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Manufacturers Suffer N30bn Revenue Decline in Three Months

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  • Manufacturers Suffer N30bn Revenue Decline in Three Months

The manufacturing sector recorded a decline of about N30bn in output in the first quarter of this year, figures obtained from the National Bureau of Statistics have revealed.

An analysis of the Gross Domestic Product report prepared by the NBS showed that the sector recorded a total output of N2.66tn at the end of the fourth quarter of 2017.

However, the level of productivity in the sector dropped by N30bn from the fourth quarter 2017 figure to N2.63tn in the first three months of this year.

The sector had been badly hit by the harsh operating environment, which took its toll on the profit margins of many companies operating in that segment of the economy.

There are 13 sub-sectors that make up the manufacturing sector.

Out of the 13 sub-sectors, five recorded increase in economic performance between December 2017 and March this year, while eight recorded decrease in productivity.

The five sub-sectors that recorded increase in economic performance are cement from N228.8bn in December to N251.8bn in March 2018; wood and woods products, from N78.85bn to N82.14bn; pulps and paper products, from N23.67bn to N23.77bn; non-metallic products, from N104.17bn to N110.21bn; and motor vehicle assembly, from N16.48bn to N19.64bn.

The sub-sectors that recorded decline in productivity include oil refining, from N42.69bn to N41.55bn; food, beverage and tobacco, from N1.21tn to N1.19tn; textile, apparel and footwear, from N642.55bn to N610.64bn; and chemical and pharmaceutical products, from N58.91bn to N55.23bn.

The rest are plastic and rubber products, from N84.59bn to N83.99bn; electrical and electronics, from N1.9bn to N1.4bn; iron and steel, from N66.68bn to N58.82bn; and other manufacturing, from N109.53bn to N105.93bn.

Speaking on the development, finance and economic experts said while the economy might have returned to positive growth, there were structural challenges that needed to be addressed so as to improve the momentum of the manufacturing sector.

For instance, they said that the structure of the economy had yet to be fully diversified, adding that high interest rates being charged by banks were affecting the productive capacity of the manufacturing sector.

A former Managing Director, Nigeria Deposit Insurance Corporation, Mr. Ganiyu Ogunleye, said, “The fact that we are out of recession doesn’t mean all is well as we still have some fundamental problems in our economy. The structure of the economy itself is a challenge, because you know that we have relied heavily on the oil sector and efforts are on to diversify the economy away from oil and that cannot happen overnight; it is going to take time.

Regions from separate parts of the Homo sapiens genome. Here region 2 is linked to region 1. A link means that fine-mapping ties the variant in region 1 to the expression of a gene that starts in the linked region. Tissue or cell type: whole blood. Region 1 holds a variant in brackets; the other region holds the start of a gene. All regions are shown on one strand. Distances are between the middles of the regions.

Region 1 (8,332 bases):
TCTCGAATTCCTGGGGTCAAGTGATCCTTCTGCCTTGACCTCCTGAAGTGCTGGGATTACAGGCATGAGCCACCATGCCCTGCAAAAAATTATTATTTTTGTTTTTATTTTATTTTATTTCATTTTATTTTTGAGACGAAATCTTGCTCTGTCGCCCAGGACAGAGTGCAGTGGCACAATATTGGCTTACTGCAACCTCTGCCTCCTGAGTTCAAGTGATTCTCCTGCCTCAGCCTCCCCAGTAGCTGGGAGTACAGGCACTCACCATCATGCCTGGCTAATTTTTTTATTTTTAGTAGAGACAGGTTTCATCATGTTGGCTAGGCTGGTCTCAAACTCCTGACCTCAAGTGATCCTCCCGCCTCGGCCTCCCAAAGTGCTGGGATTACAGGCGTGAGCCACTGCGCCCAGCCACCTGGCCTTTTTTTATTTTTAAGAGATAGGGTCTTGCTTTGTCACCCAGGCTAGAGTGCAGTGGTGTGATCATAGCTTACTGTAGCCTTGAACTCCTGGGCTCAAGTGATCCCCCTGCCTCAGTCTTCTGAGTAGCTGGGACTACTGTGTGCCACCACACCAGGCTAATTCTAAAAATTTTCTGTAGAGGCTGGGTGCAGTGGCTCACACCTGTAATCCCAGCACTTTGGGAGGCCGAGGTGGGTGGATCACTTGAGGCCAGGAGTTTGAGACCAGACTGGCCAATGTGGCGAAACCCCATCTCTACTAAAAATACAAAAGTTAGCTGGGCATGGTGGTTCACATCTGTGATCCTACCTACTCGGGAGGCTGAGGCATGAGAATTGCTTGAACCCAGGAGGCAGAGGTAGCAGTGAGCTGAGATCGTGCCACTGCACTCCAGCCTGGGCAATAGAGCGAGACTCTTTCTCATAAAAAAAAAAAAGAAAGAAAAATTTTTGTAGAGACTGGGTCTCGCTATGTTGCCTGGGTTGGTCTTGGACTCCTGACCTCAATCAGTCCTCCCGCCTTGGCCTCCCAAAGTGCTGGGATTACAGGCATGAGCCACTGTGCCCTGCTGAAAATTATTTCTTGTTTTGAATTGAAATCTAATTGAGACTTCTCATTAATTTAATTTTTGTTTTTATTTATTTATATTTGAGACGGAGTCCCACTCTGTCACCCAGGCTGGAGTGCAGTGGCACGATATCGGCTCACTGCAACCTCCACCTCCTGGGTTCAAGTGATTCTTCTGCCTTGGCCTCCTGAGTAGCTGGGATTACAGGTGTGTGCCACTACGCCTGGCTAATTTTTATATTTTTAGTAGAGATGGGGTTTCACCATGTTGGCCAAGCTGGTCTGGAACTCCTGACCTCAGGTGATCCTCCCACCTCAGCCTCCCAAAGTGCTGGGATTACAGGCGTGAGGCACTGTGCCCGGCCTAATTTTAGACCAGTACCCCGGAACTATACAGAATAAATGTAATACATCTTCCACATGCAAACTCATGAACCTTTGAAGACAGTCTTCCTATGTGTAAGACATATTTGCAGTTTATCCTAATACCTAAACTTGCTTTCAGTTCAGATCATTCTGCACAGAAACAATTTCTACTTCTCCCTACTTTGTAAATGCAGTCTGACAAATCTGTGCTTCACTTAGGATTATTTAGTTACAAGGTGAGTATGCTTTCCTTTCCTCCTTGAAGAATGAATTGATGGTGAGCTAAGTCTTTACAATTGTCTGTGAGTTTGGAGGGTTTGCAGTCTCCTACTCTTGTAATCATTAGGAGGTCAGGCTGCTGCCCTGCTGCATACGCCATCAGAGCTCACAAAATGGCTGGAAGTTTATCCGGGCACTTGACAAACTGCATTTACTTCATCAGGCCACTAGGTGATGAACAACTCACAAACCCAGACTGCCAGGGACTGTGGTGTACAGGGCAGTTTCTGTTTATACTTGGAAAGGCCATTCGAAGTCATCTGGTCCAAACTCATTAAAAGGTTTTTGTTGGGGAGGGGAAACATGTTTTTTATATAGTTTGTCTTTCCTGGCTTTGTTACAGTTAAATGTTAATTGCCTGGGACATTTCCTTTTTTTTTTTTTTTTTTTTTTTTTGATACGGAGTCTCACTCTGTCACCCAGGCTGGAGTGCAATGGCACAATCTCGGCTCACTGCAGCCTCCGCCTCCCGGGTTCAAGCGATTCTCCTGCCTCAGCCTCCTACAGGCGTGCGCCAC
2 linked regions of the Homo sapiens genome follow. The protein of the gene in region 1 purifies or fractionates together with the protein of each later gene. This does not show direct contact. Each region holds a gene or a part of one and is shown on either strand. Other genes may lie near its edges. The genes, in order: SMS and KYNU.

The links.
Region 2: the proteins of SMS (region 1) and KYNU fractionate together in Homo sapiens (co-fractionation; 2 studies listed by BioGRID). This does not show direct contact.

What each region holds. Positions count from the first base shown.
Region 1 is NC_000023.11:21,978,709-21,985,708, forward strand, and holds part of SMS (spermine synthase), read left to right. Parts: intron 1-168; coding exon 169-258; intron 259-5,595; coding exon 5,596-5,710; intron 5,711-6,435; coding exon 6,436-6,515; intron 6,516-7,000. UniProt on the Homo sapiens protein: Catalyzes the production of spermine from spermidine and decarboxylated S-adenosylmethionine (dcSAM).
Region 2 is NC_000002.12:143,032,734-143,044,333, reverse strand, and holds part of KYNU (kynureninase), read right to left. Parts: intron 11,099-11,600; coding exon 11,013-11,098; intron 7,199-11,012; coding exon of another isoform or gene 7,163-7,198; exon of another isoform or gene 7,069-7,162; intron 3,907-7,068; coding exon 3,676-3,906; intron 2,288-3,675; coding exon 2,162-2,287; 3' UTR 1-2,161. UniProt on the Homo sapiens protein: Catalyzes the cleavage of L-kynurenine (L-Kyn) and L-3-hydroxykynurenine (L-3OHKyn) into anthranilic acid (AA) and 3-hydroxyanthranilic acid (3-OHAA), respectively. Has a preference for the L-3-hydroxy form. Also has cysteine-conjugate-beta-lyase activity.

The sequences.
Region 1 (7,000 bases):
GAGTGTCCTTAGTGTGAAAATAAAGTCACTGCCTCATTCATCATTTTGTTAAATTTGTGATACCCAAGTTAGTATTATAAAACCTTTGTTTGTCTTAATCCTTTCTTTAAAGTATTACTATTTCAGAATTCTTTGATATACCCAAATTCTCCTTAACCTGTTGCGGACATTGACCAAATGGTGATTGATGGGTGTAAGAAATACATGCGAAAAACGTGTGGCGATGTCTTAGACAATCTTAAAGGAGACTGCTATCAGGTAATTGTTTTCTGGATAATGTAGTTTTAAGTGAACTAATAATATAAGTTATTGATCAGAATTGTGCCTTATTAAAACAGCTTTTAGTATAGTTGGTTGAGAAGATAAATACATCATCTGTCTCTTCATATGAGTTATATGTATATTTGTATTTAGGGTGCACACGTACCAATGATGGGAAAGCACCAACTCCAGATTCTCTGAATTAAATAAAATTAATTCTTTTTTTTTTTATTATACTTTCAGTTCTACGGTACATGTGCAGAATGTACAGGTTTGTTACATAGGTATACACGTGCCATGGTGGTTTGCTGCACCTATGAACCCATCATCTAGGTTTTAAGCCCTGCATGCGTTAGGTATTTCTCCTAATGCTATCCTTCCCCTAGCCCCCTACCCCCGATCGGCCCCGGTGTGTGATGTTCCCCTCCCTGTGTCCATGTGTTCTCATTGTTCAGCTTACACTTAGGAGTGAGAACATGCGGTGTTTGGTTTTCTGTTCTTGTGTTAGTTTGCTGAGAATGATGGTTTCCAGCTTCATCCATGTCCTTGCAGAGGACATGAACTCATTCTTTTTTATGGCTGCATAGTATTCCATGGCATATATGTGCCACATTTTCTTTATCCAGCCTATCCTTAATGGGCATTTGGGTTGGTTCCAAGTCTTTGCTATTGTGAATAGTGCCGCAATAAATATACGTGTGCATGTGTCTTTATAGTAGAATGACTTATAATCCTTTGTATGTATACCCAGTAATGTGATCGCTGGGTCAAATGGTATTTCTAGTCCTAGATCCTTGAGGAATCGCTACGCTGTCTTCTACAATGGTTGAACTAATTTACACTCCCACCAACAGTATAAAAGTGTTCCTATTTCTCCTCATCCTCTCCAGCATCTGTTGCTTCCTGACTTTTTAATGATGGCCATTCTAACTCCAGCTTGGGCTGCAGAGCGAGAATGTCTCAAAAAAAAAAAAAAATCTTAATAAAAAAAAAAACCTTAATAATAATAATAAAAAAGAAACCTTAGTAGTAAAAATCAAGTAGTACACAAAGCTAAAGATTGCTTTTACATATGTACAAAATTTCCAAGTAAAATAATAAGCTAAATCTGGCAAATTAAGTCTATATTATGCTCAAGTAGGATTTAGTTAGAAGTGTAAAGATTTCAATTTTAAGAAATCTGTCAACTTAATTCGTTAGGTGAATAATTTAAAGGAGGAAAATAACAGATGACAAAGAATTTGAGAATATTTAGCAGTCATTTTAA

“So, for us to sustain our economy, particularly now that we are out of recession, we have to focus on agriculture, which I believe can lead to food sufficiency, create a lot of jobs and can also provide raw materials for the industrial and manufacturing sectors.

“So, if we focus on agriculture, we will be able to sustain our economy on a long-term basis and the other sectors too, such as power, should also be given adequate attention by the government.”

The immediate past President, Abuja Chamber of Commerce and Industry, Mr. Tony Ejinkeonye, said while the manufacturing sector might have experienced challenging times due to foreign exchange scarcity, the recent policies of the government had started bringing back confidence in the economy.

He stated, “The subdued growth rate of the sectors of the economy with high job propensities in manufacturing, construction, trade, hospital and in general services indicate that growth is neither diversified nor broad-based.

“There is a need to avoid potential disruption to the economic growth momentum with a view to allowing the economy to grow sufficiently to create employment and recede inflation.

“There is a need to also allow the economy to find and settle at a new price and wage equilibrium level, give more time to the impact of the fiscal stimulus implemented by the Federal Government to consummate and enable diversified growth.”

The immediate past Director-General, Abuja Chamber of Commerce and Industry, Dr. Chijioke Ekechukwu, stated that the government needed to step up its diversification agenda.

He said while the government had been pursuing the economic diversification since the inception of this administration, the results had not been too impressive based on the recent GDP report released by the NBS.

Apart from agriculture, particularly crop production, he noted that oil was still the leader in terms of income to Nigeria.

To simulate the economy, Ekechukwu added that there was a need for more reforms to further reduce the cost of doing business and the interest rate.

Ekechukwu stated, “The country came out of recession as a result of an improved production capacity and improved international oil prices. These two major reasons are actually out of the control of the government and so achieving that feat cannot be said to be a better plus, because if that situation had not happened, it is possible that we won’t have been out of recession.